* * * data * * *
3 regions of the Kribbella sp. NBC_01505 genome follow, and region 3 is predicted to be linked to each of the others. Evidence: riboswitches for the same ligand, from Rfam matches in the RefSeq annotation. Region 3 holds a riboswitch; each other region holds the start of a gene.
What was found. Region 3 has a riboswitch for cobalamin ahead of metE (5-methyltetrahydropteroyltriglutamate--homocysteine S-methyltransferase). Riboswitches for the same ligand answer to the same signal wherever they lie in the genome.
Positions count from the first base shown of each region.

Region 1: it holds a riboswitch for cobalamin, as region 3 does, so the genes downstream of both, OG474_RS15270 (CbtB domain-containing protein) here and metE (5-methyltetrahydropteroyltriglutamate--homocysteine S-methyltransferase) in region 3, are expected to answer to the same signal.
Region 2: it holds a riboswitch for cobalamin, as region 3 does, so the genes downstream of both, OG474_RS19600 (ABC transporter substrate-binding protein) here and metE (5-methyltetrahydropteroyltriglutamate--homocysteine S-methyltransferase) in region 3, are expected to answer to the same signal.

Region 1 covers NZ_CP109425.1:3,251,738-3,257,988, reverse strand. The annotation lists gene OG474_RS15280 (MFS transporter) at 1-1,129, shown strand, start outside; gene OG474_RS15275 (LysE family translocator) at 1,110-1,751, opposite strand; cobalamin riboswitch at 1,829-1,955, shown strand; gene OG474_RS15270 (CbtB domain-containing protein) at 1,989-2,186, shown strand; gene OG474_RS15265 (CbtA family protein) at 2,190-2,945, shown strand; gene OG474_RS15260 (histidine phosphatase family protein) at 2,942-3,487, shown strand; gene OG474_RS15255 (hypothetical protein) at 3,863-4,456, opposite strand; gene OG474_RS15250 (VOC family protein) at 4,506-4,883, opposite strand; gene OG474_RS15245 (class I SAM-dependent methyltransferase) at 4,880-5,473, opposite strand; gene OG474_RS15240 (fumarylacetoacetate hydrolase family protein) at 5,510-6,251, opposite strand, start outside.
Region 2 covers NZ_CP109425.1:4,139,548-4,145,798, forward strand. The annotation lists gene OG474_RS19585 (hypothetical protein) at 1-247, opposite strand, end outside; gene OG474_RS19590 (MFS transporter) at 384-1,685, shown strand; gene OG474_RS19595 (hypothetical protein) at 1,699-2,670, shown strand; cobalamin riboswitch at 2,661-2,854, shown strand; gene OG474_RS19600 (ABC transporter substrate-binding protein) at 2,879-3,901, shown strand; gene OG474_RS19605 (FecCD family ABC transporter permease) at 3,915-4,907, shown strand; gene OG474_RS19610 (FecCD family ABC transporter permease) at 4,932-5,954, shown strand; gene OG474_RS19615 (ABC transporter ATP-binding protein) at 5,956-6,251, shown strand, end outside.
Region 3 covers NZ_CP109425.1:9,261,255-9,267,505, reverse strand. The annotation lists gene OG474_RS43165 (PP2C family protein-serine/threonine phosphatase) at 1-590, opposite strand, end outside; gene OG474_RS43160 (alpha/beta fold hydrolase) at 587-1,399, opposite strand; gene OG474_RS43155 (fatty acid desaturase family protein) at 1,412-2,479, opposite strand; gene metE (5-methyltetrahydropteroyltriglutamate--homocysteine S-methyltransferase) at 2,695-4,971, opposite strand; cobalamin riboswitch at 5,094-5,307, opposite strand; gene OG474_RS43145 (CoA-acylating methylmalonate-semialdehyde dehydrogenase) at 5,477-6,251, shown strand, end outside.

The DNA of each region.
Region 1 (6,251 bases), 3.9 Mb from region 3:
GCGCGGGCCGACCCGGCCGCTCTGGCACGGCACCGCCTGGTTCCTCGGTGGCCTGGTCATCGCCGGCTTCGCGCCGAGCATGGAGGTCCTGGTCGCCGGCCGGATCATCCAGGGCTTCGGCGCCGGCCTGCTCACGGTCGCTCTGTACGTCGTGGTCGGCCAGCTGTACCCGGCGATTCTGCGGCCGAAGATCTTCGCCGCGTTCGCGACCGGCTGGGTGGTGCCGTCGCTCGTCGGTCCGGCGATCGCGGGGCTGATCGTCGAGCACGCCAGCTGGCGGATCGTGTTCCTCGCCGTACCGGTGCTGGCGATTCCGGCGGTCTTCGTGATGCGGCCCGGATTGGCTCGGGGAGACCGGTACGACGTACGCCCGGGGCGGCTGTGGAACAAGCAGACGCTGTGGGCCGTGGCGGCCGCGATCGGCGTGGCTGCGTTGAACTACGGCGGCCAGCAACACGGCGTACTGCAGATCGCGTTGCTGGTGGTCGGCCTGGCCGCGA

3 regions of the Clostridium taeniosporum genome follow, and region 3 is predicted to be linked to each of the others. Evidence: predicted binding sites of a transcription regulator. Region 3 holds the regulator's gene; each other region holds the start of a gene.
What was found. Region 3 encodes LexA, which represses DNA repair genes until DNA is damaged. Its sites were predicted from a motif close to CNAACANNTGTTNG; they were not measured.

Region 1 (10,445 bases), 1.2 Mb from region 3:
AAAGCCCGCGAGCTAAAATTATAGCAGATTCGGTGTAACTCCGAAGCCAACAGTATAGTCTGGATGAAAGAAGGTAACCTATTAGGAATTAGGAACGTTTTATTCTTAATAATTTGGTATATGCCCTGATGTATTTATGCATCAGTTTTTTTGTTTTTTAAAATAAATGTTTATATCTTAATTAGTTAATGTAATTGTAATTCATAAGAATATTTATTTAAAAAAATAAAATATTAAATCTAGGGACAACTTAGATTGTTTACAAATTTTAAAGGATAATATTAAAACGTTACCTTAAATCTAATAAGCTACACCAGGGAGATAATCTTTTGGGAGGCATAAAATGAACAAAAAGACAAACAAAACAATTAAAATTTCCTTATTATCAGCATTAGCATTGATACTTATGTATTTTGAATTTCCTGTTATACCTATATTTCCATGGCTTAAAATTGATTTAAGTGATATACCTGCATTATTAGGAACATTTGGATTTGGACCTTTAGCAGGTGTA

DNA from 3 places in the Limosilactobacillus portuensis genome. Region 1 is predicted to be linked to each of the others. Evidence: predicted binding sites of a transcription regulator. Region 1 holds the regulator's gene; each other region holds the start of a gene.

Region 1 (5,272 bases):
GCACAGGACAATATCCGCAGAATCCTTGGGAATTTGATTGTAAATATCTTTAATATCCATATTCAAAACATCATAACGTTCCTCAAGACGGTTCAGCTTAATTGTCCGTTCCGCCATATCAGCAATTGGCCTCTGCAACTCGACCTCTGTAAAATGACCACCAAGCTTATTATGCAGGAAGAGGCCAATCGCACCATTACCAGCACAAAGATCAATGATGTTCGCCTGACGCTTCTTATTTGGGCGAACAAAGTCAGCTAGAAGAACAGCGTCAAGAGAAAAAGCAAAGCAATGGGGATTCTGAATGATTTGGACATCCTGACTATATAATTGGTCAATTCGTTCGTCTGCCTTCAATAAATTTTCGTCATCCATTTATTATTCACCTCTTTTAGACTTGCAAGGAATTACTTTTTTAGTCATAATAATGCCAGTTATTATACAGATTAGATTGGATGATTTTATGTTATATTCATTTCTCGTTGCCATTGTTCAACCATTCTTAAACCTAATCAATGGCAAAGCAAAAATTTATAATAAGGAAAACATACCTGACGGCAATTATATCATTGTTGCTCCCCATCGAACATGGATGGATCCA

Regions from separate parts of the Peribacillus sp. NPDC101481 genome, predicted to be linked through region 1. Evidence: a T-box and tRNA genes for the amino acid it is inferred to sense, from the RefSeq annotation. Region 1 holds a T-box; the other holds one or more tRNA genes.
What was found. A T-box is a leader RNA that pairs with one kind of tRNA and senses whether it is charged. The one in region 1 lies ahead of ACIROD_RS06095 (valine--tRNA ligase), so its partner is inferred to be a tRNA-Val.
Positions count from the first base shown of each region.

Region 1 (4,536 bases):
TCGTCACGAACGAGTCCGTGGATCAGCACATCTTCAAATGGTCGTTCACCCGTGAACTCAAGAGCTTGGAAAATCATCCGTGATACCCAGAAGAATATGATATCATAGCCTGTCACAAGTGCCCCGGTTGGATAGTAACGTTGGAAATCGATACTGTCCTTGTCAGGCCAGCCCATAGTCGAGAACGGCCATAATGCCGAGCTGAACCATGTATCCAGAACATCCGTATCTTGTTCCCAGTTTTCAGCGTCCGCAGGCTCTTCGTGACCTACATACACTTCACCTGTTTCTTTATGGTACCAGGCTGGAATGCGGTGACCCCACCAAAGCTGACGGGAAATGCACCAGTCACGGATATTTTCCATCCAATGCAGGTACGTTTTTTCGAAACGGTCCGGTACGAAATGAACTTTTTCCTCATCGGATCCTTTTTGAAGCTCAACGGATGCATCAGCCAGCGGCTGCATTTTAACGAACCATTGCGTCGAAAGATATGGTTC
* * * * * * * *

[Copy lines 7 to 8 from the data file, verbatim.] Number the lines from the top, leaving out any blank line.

Region 2 covers NZ_CP109425.1:4,139,548-4,145,798, forward strand. The annotation lists gene OG474_RS19585 (hypothetical protein) at 1-247, opposite strand, end outside; gene OG474_RS19590 (MFS transporter) at 384-1,685, shown strand; gene OG474_RS19595 (hypothetical protein) at 1,699-2,670, shown strand; cobalamin riboswitch at 2,661-2,854, shown strand; gene OG474_RS19600 (ABC transporter substrate-binding protein) at 2,879-3,901, shown strand; gene OG474_RS19605 (FecCD family ABC transporter permease) at 3,915-4,907, shown strand; gene OG474_RS19610 (FecCD family ABC transporter permease) at 4,932-5,954, shown strand; gene OG474_RS19615 (ABC transporter ATP-binding protein) at 5,956-6,251, shown strand, end outside.
Region 3 covers NZ_CP109425.1:9,261,255-9,267,505, reverse strand. The annotation lists gene OG474_RS43165 (PP2C family protein-serine/threonine phosphatase) at 1-590, opposite strand, end outside; gene OG474_RS43160 (alpha/beta fold hydrolase) at 587-1,399, opposite strand; gene OG474_RS43155 (fatty acid desaturase family protein) at 1,412-2,479, opposite strand; gene metE (5-methyltetrahydropteroyltriglutamate--homocysteine S-methyltransferase) at 2,695-4,971, opposite strand; cobalamin riboswitch at 5,094-5,307, opposite strand; gene OG474_RS43145 (CoA-acylating methylmalonate-semialdehyde dehydrogenase) at 5,477-6,251, shown strand, end outside.